The Tale Of Reddy Woodpecker Chapter 20


AFTER his children were grown up Reddy Woodpecker had plenty of time to wander about and see all the sights in Pleasant Valley. He had often heard that one of the most curious sights was an odd person known as Ferdinand Frog. So one day Reddy flew down to Black Creek, where this nimble gentleman lived.

Unseen by Mr. Frog, Reddy Woodpecker clung to an old stump that leaned over the water, as if it wanted to enjoy a swim but didn’t quite dare take the first plunge. Keeping most of himself hidden, Reddy peeped around the stump and watched Ferdinand Frog as he sat on a flat rock near the bank and caught flies.

Mr. Frog was an expert at that sport. Whenever a fly ventured near enough to him his long tongue darted out of his wide mouth so quickly you could hardly see it. And it darted back again just as fast, bearing the fly upon the end of it.

“I don’t see how he spears ‘em like that,” thought Reddy Woodpecker, “with nothing but air behind them.” Mr. Frog’s knack was so unusual that at last Reddy Woodpecker couldn’t keep silent any longer.

So he called to Mr. Frog, “How do you do?”

“I’m very well, thank you!” cried Ferdinand Frog instantly. “How are you?”

Reddy Woodpecker had to explain that Mr. Frog hadn’t understood him.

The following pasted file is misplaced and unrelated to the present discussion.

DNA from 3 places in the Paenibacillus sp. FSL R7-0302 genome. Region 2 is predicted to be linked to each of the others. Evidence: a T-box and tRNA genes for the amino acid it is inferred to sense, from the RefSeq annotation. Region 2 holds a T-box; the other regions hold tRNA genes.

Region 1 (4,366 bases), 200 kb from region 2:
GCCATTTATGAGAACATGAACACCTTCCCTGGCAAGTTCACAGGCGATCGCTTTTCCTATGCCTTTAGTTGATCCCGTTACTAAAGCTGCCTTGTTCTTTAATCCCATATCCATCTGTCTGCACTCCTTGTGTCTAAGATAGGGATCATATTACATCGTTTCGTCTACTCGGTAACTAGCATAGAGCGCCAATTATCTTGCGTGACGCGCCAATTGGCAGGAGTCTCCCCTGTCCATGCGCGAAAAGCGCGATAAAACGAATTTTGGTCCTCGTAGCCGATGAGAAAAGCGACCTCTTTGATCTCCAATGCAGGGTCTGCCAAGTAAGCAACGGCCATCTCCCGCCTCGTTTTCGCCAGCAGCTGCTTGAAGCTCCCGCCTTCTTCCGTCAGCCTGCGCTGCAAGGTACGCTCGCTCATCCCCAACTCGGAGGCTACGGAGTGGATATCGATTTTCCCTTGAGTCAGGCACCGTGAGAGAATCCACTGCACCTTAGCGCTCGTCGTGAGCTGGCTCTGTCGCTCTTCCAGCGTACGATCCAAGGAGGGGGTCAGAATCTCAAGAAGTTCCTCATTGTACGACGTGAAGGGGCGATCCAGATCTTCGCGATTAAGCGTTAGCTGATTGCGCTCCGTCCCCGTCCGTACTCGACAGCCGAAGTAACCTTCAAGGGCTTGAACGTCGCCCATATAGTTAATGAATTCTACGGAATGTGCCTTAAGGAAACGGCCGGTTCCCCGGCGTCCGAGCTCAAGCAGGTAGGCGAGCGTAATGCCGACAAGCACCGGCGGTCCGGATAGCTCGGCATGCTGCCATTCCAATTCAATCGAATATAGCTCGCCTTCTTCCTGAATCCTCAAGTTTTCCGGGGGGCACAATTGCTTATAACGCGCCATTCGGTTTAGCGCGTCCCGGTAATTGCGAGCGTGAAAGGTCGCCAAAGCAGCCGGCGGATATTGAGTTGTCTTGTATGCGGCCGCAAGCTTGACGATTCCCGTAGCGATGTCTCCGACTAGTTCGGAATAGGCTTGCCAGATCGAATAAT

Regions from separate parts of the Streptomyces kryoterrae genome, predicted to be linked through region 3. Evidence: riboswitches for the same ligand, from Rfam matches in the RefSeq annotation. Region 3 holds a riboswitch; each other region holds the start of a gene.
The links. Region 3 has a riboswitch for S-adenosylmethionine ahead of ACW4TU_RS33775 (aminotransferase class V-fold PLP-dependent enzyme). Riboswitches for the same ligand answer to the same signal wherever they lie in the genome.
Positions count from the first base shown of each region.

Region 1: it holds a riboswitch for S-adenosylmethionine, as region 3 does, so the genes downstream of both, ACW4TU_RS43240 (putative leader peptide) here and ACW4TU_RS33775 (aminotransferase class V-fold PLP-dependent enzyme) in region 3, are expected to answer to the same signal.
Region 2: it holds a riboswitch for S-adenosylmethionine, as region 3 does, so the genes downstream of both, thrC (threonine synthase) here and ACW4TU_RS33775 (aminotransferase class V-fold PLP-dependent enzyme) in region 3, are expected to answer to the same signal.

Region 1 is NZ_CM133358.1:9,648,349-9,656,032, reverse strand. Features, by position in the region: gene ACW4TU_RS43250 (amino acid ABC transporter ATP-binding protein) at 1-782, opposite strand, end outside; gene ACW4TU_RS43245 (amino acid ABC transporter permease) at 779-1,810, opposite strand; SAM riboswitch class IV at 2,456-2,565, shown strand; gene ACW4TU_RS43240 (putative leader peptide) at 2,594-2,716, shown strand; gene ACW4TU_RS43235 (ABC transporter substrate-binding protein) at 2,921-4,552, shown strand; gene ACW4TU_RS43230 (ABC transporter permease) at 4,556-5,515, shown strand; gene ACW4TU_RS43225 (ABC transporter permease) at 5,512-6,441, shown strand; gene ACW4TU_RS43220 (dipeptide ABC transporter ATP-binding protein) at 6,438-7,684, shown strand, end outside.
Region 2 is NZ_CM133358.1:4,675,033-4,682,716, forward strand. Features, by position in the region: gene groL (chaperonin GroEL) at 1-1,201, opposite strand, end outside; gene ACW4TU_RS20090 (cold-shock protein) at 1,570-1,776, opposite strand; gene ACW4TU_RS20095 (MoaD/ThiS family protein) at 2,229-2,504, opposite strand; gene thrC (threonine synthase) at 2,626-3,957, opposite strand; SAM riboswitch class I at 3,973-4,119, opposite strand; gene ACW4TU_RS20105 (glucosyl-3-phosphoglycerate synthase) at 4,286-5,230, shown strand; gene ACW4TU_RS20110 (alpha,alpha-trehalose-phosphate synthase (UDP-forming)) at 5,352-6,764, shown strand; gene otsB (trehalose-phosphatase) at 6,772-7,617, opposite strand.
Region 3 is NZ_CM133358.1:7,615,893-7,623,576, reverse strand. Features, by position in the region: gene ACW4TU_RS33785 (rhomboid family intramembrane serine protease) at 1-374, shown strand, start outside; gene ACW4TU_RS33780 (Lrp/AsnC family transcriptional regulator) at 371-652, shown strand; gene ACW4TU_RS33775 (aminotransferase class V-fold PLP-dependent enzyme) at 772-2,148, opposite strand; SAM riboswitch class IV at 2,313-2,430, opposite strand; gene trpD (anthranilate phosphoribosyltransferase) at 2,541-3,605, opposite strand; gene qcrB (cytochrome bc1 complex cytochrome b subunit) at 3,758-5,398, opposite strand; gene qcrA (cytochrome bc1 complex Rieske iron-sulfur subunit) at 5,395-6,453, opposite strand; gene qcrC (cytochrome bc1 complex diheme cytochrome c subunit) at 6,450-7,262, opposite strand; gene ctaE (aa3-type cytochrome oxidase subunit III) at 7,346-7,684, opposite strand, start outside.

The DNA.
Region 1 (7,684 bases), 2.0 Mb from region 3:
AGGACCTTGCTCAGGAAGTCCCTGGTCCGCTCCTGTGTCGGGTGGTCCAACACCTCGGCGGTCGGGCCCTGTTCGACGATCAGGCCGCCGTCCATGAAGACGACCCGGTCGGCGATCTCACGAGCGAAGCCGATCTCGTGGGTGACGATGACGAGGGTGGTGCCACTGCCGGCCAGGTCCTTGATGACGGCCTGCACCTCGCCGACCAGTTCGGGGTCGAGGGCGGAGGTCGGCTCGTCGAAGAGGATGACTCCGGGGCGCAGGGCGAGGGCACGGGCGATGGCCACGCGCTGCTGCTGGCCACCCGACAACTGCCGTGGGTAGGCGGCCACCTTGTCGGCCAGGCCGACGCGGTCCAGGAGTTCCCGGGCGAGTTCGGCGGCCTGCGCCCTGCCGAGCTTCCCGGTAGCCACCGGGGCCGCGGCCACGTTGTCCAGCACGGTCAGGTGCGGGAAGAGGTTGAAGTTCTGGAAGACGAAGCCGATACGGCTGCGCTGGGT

“What I was going to ask you,” he said, “was not ‘How do you do?’ It was ‘How do you do that?'”

“That what?” Ferdinand Frog inquired.

“How do you spear flies with your tongue when they’re in the air?” Reddy Woodpecker asked. “I can spear grubs and things with my tongue when they’re on a tree. And I can catch flies in my mouth when I’m flying. But I’ve never learned your trick.”

“I don’t spear flies,” said Mr. Frog.

Of course Reddy Woodpecker thought that Mr. Frog had told a whopper. Hadn’t he been watching him?

“I don’t spear flies with my tongue,” Ferdinand Frog went on. “My tongue is sticky. When it touches a fly, he’s caught. It’s very simple.”

“That’s an elegant way to catch ’em,” Reddy remarked.

“Yes,” said Mr. Frog; “and that’s an elegant suit you’re wearing. Would you mind if I copied it? You know, I’m the well known tailor of Pleasant Valley. And I’m always on the lookout for something different. Your clothes are different from any I’ve ever seen before. I dare say they’ll become quite fashionable in about ten years.”

Well, Reddy Woodpecker didn’t know whether to be angry or pleased. He had heard that Mr. Frog was queer. But he hadn’t supposed Mr. Frog could be as queer as he seemed.

“You may copy my suit if you wish,” Reddy blurted at last.

“Good!” the tailor exclaimed. “Come with me to my shop and I’ll make some notes.”

This was more than Reddy Woodpecker cared to do. “I won’t!” he said flatly.

“Tut! Tut!” cried Mr. Frog. “You promised I might copy your suit. You mustn’t break your promise.”
“I’m not going inside any shop,” Reddy declared very firmly.
“Of course not!” said Mr. Frog. “I’ll go inside. You can stay outside. And I’ll look you over through the doorway and jot down what I need.”

“All right!” said Reddy Woodpecker.

So Mr. Frog leaped ashore and gayly led the way to his shop nearby.


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